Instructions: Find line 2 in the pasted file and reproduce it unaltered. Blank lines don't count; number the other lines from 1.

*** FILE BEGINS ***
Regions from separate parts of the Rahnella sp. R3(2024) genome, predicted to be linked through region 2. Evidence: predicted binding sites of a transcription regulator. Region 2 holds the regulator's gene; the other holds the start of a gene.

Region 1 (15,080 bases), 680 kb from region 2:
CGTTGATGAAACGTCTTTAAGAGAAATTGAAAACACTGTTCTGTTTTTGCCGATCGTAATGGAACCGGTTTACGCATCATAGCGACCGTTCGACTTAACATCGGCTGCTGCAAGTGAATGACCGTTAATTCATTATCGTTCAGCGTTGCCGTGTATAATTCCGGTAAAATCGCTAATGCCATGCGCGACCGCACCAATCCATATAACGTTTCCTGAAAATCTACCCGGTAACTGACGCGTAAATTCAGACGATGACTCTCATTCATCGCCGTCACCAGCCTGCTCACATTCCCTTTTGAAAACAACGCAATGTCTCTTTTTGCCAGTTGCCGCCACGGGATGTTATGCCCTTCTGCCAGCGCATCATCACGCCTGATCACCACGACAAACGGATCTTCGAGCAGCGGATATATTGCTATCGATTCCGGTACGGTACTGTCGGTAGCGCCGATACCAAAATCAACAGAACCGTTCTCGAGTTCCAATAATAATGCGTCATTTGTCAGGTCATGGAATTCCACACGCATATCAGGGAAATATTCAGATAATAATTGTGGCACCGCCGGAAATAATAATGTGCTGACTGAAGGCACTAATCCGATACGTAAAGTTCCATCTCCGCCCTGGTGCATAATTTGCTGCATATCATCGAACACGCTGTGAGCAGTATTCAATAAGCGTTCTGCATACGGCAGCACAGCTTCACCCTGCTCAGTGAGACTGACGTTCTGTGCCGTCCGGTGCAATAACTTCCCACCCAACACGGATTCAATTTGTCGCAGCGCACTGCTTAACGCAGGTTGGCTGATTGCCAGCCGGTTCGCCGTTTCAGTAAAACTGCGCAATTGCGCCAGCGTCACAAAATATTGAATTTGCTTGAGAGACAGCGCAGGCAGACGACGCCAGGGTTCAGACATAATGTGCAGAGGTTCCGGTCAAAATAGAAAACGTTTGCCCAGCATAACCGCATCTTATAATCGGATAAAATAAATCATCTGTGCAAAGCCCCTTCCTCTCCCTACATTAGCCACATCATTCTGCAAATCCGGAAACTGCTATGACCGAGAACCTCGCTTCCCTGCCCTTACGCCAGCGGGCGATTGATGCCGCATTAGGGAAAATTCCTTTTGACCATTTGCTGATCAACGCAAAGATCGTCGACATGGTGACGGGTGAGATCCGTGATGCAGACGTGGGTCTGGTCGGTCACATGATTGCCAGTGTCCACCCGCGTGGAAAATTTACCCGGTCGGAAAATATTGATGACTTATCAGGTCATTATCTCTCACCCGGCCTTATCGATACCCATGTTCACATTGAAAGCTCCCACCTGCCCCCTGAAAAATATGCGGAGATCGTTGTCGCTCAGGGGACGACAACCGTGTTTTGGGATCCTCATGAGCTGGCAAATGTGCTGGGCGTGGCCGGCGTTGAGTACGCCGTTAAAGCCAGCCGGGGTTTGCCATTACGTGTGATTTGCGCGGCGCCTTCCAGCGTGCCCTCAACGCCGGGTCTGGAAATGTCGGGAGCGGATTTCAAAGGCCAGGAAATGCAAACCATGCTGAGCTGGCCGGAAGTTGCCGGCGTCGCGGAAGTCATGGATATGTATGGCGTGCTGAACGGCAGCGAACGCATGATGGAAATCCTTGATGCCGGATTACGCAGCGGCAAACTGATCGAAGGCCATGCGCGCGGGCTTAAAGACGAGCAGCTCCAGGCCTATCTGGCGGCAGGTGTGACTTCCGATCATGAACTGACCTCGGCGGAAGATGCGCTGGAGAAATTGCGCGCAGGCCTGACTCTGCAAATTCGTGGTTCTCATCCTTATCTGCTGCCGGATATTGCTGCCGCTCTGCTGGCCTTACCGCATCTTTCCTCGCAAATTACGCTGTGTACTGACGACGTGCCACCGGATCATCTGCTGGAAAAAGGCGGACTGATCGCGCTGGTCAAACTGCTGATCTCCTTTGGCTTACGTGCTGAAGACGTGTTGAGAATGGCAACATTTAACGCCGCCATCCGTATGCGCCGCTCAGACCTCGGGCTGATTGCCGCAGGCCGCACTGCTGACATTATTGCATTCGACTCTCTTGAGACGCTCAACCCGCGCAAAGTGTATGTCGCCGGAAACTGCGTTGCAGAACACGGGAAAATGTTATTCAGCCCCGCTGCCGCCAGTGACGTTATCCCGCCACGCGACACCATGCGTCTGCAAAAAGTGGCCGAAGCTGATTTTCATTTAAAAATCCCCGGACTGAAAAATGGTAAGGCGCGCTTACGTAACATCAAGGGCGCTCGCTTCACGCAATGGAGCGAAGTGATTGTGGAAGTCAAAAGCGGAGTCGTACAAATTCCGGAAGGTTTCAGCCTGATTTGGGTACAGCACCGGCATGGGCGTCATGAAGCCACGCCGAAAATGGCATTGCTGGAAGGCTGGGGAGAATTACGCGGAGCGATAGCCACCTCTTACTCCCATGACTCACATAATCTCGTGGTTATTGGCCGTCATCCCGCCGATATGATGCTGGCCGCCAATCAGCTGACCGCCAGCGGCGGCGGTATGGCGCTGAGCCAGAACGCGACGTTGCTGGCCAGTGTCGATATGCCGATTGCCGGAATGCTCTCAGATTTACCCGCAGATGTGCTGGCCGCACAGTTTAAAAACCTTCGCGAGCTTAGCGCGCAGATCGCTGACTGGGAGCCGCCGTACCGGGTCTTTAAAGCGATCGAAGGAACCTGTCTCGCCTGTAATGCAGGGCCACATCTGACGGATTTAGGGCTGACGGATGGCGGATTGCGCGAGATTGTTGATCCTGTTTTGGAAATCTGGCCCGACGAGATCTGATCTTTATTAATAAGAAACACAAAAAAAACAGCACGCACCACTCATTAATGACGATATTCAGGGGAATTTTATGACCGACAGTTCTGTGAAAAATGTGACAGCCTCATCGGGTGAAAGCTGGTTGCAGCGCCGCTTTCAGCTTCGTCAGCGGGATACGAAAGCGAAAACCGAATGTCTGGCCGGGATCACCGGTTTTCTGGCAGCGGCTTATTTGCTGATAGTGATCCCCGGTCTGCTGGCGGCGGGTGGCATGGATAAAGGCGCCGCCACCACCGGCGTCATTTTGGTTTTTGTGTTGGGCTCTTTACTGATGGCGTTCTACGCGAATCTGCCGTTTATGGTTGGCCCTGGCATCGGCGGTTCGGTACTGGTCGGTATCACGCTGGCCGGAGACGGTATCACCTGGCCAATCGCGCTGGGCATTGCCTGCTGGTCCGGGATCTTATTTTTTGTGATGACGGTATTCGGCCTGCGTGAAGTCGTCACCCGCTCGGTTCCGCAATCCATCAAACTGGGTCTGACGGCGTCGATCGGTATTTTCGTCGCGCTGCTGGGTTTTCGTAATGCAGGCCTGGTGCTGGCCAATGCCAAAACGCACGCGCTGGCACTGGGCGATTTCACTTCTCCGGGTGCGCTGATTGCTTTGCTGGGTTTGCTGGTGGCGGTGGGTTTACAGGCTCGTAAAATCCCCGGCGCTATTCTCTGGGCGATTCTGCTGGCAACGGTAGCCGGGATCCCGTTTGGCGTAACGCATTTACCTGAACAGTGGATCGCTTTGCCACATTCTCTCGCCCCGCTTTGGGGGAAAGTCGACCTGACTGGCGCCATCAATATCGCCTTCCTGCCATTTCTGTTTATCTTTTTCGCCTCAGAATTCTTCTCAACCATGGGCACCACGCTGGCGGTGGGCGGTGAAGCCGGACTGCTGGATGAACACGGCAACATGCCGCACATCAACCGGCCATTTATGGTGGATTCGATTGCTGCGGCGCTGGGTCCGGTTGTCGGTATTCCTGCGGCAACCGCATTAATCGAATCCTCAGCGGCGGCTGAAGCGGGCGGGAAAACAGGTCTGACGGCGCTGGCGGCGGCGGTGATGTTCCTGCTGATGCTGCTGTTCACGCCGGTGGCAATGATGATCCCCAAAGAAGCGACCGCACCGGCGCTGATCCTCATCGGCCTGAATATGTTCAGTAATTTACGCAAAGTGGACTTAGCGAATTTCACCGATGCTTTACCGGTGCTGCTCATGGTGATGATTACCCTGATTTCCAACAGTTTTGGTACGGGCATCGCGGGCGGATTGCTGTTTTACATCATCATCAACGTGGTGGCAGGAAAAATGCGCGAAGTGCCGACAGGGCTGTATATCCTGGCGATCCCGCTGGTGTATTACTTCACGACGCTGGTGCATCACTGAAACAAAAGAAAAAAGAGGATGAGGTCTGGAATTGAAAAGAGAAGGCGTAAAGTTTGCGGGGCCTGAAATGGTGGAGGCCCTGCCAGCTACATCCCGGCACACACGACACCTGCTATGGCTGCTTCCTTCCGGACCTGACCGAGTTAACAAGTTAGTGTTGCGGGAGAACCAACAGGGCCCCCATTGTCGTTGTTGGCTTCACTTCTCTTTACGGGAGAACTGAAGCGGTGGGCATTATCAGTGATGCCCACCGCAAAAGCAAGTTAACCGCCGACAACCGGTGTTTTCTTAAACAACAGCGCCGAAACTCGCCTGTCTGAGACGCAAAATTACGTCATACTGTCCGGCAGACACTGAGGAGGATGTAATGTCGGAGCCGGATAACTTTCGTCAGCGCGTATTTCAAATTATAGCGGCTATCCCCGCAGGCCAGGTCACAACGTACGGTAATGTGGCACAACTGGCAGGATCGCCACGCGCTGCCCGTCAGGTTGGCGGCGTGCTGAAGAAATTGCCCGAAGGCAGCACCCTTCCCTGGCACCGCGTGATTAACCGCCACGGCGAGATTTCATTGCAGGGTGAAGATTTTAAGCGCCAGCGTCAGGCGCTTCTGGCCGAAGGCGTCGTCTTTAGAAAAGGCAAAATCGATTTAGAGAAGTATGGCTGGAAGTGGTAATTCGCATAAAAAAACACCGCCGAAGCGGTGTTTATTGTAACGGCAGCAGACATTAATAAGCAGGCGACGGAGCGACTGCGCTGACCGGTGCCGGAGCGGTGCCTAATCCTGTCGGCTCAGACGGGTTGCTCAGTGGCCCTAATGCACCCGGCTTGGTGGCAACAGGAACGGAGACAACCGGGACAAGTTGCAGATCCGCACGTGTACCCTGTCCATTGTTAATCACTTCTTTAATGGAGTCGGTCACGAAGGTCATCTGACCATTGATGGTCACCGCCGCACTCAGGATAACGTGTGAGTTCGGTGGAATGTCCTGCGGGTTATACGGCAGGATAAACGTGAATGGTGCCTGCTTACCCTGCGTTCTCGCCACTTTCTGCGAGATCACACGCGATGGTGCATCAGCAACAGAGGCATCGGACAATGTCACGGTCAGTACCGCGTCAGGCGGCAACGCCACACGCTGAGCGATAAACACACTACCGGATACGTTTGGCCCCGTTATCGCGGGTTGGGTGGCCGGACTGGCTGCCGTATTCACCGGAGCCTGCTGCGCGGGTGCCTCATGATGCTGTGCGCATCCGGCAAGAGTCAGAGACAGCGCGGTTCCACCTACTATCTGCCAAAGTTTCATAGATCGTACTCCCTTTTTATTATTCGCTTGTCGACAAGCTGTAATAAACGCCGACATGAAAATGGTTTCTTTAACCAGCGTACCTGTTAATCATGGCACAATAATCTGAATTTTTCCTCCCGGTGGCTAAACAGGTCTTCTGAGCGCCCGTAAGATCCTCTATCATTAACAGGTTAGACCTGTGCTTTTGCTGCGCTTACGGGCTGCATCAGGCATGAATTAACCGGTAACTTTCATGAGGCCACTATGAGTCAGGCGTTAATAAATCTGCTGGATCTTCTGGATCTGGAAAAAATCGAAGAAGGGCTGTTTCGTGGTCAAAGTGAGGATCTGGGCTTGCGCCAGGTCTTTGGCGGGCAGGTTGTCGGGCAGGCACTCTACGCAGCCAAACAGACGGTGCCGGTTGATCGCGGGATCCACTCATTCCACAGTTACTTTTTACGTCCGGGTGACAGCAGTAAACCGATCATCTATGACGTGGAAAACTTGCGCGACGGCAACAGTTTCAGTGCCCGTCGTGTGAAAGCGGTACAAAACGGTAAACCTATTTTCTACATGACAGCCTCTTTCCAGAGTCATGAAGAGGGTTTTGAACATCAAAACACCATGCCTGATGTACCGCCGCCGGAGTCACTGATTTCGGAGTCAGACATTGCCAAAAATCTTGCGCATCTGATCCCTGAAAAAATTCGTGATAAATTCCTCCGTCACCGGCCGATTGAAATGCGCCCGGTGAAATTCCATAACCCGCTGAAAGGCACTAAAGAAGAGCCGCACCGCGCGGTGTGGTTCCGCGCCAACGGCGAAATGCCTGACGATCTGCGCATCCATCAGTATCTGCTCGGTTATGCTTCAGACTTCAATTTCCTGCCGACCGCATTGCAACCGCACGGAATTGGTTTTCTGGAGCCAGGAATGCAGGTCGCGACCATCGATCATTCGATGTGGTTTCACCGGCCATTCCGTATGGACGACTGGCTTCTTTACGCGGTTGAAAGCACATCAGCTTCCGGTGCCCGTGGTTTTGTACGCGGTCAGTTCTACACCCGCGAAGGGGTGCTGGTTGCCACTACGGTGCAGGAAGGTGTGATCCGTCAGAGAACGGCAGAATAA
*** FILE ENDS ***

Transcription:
Region 1 (15,080 bases), 680 kb from region 2: